Ipala

Photo of this volcano
  • Country
  • Volcanic Region
  • Primary Volcano Type
  • Last Known Eruption
  • 14.55°N
  • 89.63°W

  • 1650 m
    5412 ft

  • 342190
  • Latitude
  • Longitude

  • Summit
    Elevation

  • Volcano
    Number

The Global Volcanism Program has no activity reports for Ipala.

The Global Volcanism Program has no Weekly Reports available for Ipala.

The Global Volcanism Program has no Bulletin Reports available for Ipala.

The Global Volcanism Program is not aware of any Holocene eruptions from Ipala. If this volcano has had large eruptions (VEI >= 4) prior to 10,000 years ago, information might be found on the Ipala page in the LaMEVE (Large Magnitude Explosive Volcanic Eruptions) database, a part of the Volcano Global Risk Identification and Analysis Project (VOGRIPA).

This compilation of synonyms and subsidiary features may not be comprehensive. Features are organized into four major categories: Cones, Craters, Domes, and Thermal Features. Synonyms of features appear indented below the primary name. In some cases additional feature type, elevation, or location details are provided.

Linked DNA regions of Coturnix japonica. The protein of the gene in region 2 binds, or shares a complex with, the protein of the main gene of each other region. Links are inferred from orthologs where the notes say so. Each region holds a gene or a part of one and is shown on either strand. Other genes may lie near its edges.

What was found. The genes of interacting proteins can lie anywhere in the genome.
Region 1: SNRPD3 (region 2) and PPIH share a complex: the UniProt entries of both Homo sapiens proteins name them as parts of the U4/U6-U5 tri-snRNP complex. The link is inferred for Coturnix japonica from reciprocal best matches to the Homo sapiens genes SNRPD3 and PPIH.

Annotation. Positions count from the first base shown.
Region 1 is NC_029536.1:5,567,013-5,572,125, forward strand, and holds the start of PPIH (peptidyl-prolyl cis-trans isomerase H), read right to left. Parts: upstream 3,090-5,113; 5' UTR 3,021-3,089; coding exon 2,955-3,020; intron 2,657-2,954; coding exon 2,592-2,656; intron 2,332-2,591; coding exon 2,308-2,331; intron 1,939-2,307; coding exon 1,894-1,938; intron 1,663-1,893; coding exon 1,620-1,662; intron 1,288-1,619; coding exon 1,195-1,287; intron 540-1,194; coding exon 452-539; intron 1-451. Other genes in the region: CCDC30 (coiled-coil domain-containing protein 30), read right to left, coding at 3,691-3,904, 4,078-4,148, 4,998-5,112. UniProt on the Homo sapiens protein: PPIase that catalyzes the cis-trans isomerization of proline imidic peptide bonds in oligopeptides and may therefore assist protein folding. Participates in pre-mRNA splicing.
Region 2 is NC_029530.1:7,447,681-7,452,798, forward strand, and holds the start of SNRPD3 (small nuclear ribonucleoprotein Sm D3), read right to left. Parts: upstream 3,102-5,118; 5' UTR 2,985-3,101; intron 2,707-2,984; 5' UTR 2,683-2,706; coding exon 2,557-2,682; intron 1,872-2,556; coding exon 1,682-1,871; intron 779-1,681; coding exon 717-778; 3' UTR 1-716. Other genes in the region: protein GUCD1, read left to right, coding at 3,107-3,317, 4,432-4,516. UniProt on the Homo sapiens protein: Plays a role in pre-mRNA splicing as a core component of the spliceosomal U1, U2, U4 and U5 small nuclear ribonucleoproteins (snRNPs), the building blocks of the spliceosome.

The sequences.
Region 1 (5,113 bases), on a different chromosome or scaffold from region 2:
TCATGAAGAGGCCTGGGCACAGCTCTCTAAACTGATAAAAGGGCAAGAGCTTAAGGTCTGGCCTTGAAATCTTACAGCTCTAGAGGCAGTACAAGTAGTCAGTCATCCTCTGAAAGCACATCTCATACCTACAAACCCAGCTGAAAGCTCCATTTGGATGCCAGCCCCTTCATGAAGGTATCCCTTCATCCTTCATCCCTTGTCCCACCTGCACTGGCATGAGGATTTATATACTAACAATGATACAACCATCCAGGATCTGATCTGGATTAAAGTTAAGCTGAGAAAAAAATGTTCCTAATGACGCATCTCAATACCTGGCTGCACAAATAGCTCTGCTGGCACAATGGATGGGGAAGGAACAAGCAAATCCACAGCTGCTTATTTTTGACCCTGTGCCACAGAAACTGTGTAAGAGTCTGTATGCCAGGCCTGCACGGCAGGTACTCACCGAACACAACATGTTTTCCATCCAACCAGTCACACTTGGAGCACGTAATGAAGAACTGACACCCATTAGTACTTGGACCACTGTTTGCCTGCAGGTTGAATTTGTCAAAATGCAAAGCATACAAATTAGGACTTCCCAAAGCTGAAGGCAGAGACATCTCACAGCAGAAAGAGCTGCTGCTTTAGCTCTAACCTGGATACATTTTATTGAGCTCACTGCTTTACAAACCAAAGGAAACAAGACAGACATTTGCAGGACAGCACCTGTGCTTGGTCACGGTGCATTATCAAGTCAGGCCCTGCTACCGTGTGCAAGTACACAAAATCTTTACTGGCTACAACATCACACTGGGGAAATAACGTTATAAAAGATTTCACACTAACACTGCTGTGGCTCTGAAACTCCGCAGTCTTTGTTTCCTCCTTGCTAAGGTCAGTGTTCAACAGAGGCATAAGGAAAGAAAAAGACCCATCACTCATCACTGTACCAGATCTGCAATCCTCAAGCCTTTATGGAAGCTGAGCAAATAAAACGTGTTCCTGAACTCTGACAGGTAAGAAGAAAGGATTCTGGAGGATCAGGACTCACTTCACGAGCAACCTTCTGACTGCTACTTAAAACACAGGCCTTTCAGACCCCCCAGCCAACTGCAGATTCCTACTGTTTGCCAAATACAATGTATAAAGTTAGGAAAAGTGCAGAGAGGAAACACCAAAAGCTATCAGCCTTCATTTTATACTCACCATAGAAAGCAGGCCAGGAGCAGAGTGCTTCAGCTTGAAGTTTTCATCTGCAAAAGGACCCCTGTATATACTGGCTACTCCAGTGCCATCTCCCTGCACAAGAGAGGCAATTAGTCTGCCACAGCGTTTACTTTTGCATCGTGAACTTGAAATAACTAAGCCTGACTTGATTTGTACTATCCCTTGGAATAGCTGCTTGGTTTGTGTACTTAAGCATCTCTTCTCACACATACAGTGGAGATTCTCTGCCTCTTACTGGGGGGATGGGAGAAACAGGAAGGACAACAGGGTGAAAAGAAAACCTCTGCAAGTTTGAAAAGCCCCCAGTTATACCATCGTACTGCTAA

Photo Gallery


Ipala is part of a cluster of closely spaced small stratovolcanoes and cinder cone fields in SE Guatemala. The summit of the 1650-m-high stratovolcano is cut by a 1-km-wide crater containing a lake. The eastern flank of the small stratovolcano, seen here from the SW, is cut by a line of Holocene cinder cones and lava flows. Monte Rico is the prominent cinder cone on the south flank (right skyline). No historical eruptions are known from Ipala.

Photo by Lee Siebert, 1993 (Smithsonian Institution).
See title for photo information.
Ipala is a small but prominent stratovolcano that rises about 750 m above the floor of the Ipala graben. The volcano extends nearly across the full width of the graben. The prominent satellitic cone in the shadow at the right is Monte Rico, on the southern flank of the volcano. The eastern flank of Ipala is cut by a 17-km long, NNE-SSW-trending fissure that produced a conspicuous line of Holocene cinder cones and lava flows, out of view to the right.

Photo by Giuseppina Kysar, 1999 (Smithsonian Institution).
See title for photo information.
Volcanic dikes of varying orientation cut oxidized reddish scoria in a quarried cinder cone near the village of Agua Blanca. Several generations of thin dikes are visible (note people at the lower left for scale). The larger dike supporting the pinnacle at the left-center is oriented north-south, parallel to the direction of faults defining the Ipala graben.

Photo by Giuseppina Kysar, 1999 (Smithsonian Institution).
See title for photo information.

Smithsonian Sample Collections Database


There are no samples for Ipala in the Smithsonian's NMNH Department of Mineral Sciences Rock and Ore collection.

Affiliated Sites